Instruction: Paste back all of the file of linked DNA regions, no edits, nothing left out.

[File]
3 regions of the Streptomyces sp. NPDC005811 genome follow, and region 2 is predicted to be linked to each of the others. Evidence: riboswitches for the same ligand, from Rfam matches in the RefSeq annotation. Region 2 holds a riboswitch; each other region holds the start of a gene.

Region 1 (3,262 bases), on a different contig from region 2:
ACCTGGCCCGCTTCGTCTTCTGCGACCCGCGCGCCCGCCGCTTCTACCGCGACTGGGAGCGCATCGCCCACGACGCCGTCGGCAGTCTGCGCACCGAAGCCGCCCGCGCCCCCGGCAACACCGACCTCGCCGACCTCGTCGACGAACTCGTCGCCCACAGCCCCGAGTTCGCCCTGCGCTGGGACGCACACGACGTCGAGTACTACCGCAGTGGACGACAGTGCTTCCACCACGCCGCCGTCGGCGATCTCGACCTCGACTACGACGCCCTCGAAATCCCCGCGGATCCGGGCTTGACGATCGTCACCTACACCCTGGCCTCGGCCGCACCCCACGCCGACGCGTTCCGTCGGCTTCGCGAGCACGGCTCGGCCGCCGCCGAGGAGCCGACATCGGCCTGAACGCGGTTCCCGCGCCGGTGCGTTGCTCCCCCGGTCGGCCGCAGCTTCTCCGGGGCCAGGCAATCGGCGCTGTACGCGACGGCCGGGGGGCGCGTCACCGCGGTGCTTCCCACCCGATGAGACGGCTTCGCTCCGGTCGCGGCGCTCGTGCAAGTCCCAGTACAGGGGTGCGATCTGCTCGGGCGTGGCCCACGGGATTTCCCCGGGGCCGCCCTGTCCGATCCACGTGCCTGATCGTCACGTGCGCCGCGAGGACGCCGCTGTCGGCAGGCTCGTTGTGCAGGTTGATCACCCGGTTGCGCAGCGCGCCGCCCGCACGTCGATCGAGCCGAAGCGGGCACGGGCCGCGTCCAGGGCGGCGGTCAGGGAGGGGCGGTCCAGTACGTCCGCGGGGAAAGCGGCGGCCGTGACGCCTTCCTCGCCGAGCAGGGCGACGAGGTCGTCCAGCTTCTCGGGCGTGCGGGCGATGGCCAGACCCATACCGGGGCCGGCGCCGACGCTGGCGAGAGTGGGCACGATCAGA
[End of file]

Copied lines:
3 regions of the Streptomyces sp. NPDC005811 genome follow, and region 2 is predicted to be linked to each of the others. Evidence: riboswitches for the same ligand, from Rfam matches in the RefSeq annotation. Region 2 holds a riboswitch; each other region holds the start of a gene.

Region 1 (3,262 bases), on a different contig from region 2:
ACCTGGCCCGCTTCGTCTTCTGCGACCCGCGCGCCCGCCGCTTCTACCGCGACTGGGAGCGCATCGCCCACGACGCCGTCGGCAGTCTGCGCACCGAAGCCGCCCGCGCCCCCGGCAACACCGACCTCGCCGACCTCGTCGACGAACTCGTCGCCCACAGCCCCGAGTTCGCCCTGCGCTGGGACGCACACGACGTCGAGTACTACCGCAGTGGACGACAGTGCTTCCACCACGCCGCCGTCGGCGATCTCGACCTCGACTACGACGCCCTCGAAATCCCCGCGGATCCGGGCTTGACGATCGTCACCTACACCCTGGCCTCGGCCGCACCCCACGCCGACGCGTTCCGTCGGCTTCGCGAGCACGGCTCGGCCGCCGCCGAGGAGCCGACATCGGCCTGAACGCGGTTCCCGCGCCGGTGCGTTGCTCCCCCGGTCGGCCGCAGCTTCTCCGGGGCCAGGCAATCGGCGCTGTACGCGACGGCCGGGGGGCGCGTCACCGCGGTGCTTCCCACCCGATGAGACGGCTTCGCTCCGGTCGCGGCGCTCGTGCAAGTCCCAGTACAGGGGTGCGATCTGCTCGGGCGTGGCCCACGGGATTTCCCCGGGGCCGCCCTGTCCGATCCACGTGCCTGATCGTCACGTGCGCCGCGAGGACGCCGCTGTCGGCAGGCTCGTTGTGCAGGTTGATCACCCGGTTGCGCAGCGCGCCGCCCGCACGTCGATCGAGCCGAAGCGGGCACGGGCCGCGTCCAGGGCGGCGGTCAGGGAGGGGCGGTCCAGTACGTCCGCGGGGAAAGCGGCGGCCGTGACGCCTTCCTCGCCGAGCAGGGCGACGAGGTCGTCCAGCTTCTCGGGCGTGCGGGCGATGGCCAGACCCATACCGGGGCCGGCGCCGACGCTGGCGAGAGTGGGCACGATCAGA